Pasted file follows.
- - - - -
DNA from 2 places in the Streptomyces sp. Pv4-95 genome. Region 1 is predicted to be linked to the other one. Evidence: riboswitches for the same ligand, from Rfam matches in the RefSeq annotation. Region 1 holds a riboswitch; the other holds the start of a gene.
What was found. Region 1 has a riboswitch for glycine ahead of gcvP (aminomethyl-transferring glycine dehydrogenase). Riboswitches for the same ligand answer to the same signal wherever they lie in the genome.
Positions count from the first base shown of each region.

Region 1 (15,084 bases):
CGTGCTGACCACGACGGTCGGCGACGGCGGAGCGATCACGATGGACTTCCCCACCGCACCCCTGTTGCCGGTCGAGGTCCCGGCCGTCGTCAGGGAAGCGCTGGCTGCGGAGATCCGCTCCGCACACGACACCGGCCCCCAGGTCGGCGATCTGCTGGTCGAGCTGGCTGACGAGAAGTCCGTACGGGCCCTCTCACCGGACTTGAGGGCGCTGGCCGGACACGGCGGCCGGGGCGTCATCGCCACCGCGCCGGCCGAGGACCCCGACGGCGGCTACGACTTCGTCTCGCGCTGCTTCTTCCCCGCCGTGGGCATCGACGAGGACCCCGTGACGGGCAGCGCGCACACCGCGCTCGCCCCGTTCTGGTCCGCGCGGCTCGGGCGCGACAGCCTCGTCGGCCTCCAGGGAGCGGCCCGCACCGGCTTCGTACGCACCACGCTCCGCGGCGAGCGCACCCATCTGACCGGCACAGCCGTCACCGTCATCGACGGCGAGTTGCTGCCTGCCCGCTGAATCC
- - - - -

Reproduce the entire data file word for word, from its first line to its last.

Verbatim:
DNA from 2 places in the Streptomyces sp. Pv4-95 genome. Region 1 is predicted to be linked to the other one. Evidence: riboswitches for the same ligand, from Rfam matches in the RefSeq annotation. Region 1 holds a riboswitch; the other holds the start of a gene.
What was found. Region 1 has a riboswitch for glycine ahead of gcvP (aminomethyl-transferring glycine dehydrogenase). Riboswitches for the same ligand answer to the same signal wherever they lie in the genome.
Positions count from the first base shown of each region.

Region 1 (15,084 bases):
CGTGCTGACCACGACGGTCGGCGACGGCGGAGCGATCACGATGGACTTCCCCACCGCACCCCTGTTGCCGGTCGAGGTCCCGGCCGTCGTCAGGGAAGCGCTGGCTGCGGAGATCCGCTCCGCACACGACACCGGCCCCCAGGTCGGCGATCTGCTGGTCGAGCTGGCTGACGAGAAGTCCGTACGGGCCCTCTCACCGGACTTGAGGGCGCTGGCCGGACACGGCGGCCGGGGCGTCATCGCCACCGCGCCGGCCGAGGACCCCGACGGCGGCTACGACTTCGTCTCGCGCTGCTTCTTCCCCGCCGTGGGCATCGACGAGGACCCCGTGACGGGCAGCGCGCACACCGCGCTCGCCCCGTTCTGGTCCGCGCGGCTCGGGCGCGACAGCCTCGTCGGCCTCCAGGGAGCGGCCCGCACCGGCTTCGTACGCACCACGCTCCGCGGCGAGCGCACCCATCTGACCGGCACAGCCGTCACCGTCATCGACGGCGAGTTGCTGCCTGCCCGCTGAATCC